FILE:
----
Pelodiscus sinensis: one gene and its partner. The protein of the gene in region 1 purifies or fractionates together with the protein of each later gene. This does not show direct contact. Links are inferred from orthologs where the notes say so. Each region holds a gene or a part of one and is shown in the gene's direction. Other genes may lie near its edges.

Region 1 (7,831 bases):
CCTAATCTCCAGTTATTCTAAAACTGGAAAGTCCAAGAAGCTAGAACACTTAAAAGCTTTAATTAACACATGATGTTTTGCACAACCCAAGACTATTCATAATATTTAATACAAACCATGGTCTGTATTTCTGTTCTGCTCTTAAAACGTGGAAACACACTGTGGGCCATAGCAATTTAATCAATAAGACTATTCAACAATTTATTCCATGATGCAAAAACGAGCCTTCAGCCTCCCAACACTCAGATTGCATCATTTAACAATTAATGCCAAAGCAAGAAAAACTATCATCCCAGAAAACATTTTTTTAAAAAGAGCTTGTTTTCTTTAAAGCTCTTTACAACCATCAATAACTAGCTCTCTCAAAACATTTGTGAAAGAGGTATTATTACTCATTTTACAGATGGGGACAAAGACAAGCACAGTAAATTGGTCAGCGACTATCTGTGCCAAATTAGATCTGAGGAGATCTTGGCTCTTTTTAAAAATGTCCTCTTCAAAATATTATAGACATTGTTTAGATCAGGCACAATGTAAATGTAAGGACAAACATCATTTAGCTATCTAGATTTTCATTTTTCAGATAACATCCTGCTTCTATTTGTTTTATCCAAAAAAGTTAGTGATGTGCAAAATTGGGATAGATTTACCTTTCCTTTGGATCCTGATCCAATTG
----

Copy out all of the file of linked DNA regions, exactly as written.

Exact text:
Pelodiscus sinensis: one gene and its partner. The protein of the gene in region 1 purifies or fractionates together with the protein of each later gene. This does not show direct contact. Links are inferred from orthologs where the notes say so. Each region holds a gene or a part of one and is shown in the gene's direction. Other genes may lie near its edges.

Region 1 (7,831 bases):
CCTAATCTCCAGTTATTCTAAAACTGGAAAGTCCAAGAAGCTAGAACACTTAAAAGCTTTAATTAACACATGATGTTTTGCACAACCCAAGACTATTCATAATATTTAATACAAACCATGGTCTGTATTTCTGTTCTGCTCTTAAAACGTGGAAACACACTGTGGGCCATAGCAATTTAATCAATAAGACTATTCAACAATTTATTCCATGATGCAAAAACGAGCCTTCAGCCTCCCAACACTCAGATTGCATCATTTAACAATTAATGCCAAAGCAAGAAAAACTATCATCCCAGAAAACATTTTTTTAAAAAGAGCTTGTTTTCTTTAAAGCTCTTTACAACCATCAATAACTAGCTCTCTCAAAACATTTGTGAAAGAGGTATTATTACTCATTTTACAGATGGGGACAAAGACAAGCACAGTAAATTGGTCAGCGACTATCTGTGCCAAATTAGATCTGAGGAGATCTTGGCTCTTTTTAAAAATGTCCTCTTCAAAATATTATAGACATTGTTTAGATCAGGCACAATGTAAATGTAAGGACAAACATCATTTAGCTATCTAGATTTTCATTTTTCAGATAACATCCTGCTTCTATTTGTTTTATCCAAAAAAGTTAGTGATGTGCAAAATTGGGATAGATTTACCTTTCCTTTGGATCCTGATCCAATTG